As Human Resources inc. (HRi) celebrates its 25th anniversary, President Tim Schaffer reflected on how his field has changed during those decades.
“Human resources used to be very structured,” he said. “Today, you help people with so many different personalities, and you help so many kinds of people that almost every situation is unique. At one time, you handled groups of people, not individuals. Today, you can put 10 people at a table and ask them to write their definition of human resources in the workplace and not a single answer will match any other.”
What has kept HRi not only alive but also thriving is its ability to adapt its practice to the ever-changing needs in the workplace, he added.
The image of the human resources department as “personnel” thankfully no longer holds true, “and it’s not just the image of human resources that has changed,” he said. “It’s the practice. The bottom line is that you are making sure people are happy at work and that they stay there.”
Today’s workforce has at least four generations, and a few employers have staff with ages spanning five generations.
The largest part of HRi’s business comes from human resource consulting. “We serve the small- and medium-size business market,” said Schaffer.
When tackling a complex human resources problem, HRi may gather a number of subject matter experts around the table to draw on many opinions for the solution. “One person isn’t equipped to know all the answers or the complexity of the problem,” he said. “That’s what we bring: a lot of expertise and business experience.”
Among the issues HRi handles are recruiting, hiring, compensation, employee benefits, payroll, performance management, workplace liability management, safety and workers’ compensation, employment compliance, record-keeping and separation.
The Value of Face-to-Face
Located in Crofton, HRi also has an online presence. Its web site features a blog that discusses issues such as why employers should treat job candidates as customers, finding the perfect summer company dress code, and building a strong company culture. Site visitors can read this information free of charge.
It’s the more complex challenges that draw people in for face-to-face conversations, Schaffer said. “There are lot of things in the human resource arena that can’t be related to a web site,” he said. “Almost by definition, human resources is a hands-on business. You have to be able to gauge someone’s expression and their tone. You have to be able to ask more questions.”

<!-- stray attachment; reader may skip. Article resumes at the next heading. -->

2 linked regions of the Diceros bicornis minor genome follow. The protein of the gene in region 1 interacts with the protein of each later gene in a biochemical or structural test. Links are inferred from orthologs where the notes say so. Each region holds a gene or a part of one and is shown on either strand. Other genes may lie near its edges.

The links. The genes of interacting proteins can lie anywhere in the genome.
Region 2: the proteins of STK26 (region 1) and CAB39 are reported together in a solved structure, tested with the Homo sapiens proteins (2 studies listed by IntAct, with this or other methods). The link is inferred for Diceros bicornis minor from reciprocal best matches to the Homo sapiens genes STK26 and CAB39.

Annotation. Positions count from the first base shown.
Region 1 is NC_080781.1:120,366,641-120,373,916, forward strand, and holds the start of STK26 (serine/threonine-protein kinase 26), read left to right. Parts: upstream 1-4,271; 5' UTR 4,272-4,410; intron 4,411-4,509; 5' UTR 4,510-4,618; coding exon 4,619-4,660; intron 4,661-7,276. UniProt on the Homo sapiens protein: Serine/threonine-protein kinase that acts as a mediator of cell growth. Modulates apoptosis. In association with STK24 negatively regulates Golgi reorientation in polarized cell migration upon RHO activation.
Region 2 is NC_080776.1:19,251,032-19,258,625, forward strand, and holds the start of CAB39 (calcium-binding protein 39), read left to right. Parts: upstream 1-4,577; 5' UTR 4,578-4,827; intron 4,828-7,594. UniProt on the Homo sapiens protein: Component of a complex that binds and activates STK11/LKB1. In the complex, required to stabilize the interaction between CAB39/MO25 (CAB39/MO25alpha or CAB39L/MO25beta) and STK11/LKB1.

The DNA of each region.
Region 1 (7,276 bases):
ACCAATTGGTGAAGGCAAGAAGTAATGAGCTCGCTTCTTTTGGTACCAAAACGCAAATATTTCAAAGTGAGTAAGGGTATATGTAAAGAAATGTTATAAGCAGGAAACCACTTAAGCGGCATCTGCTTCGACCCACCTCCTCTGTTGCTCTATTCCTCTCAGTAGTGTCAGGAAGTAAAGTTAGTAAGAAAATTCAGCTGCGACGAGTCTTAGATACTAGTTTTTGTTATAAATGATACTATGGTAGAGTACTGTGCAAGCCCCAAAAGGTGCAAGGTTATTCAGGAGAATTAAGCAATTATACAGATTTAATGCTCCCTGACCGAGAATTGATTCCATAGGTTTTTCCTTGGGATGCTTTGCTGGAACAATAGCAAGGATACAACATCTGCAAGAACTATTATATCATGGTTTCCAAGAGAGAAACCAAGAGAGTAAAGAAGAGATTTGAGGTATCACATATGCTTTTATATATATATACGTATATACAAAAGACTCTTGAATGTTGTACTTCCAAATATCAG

During an exit interview, for example, an in-person discussion will garner a lot more information than a computerized form, he pointed out.
Connecting to the Corridor
Rachael Osberger, marketing and communications manager, has been working for HRi for three years. When she was first hired, she noticed HRi was a member of many different groups. “I spent the first couple of months going to just about everything,” she said, “and a BWCC [Baltimore Washington Corridor Chamber] meeting was among the events.”
HRi has maintained its BWCC membership because the Chamber connects the company with an entire region, not just a city or county. “I noticed that BWCC had events that pulled people in from the whole Baltimore-Washington Corridor,” said Osberger.
HRi belongs to the BWCC’s Talent Seekers Committee, which meets regularly to discuss best hiring practices, share résumés and learn about the resources within the group and the region. The group invites guest speakers as well, and HRi was invited by the Chamber to conduct a presentation on the Affordable Care Act.
HRi Celebrates 25 Years
HRi officially celebrated its 25th anniversary in April with an open house. Schaffer and Jack Mayhew, HRi’s now-retired chairman, founded the company after recognizing a void for strategic outsourced human resources in the marketplace.
“We started out subletting office space in Annapolis with a folding table, two folding chairs, a fax machine, a trash can and a borrowed phone,” Schaffer recalled. “We spent the first five years knocking on doors and wondering how to pay the electricity bill.”
Twenty-five years later, HRi has more than 160 client companies and 3,000 worksite employees in 28 states.
Schaffer said his favorite part of the job is the time he gets to spend with clients. “It lets me see things through their lens,” he said. “With their vision in mind, I get to create a puzzle that I bring to the subject matter experts here at HRi. We all solve the puzzle by creating and implementing solutions that make our clients better.”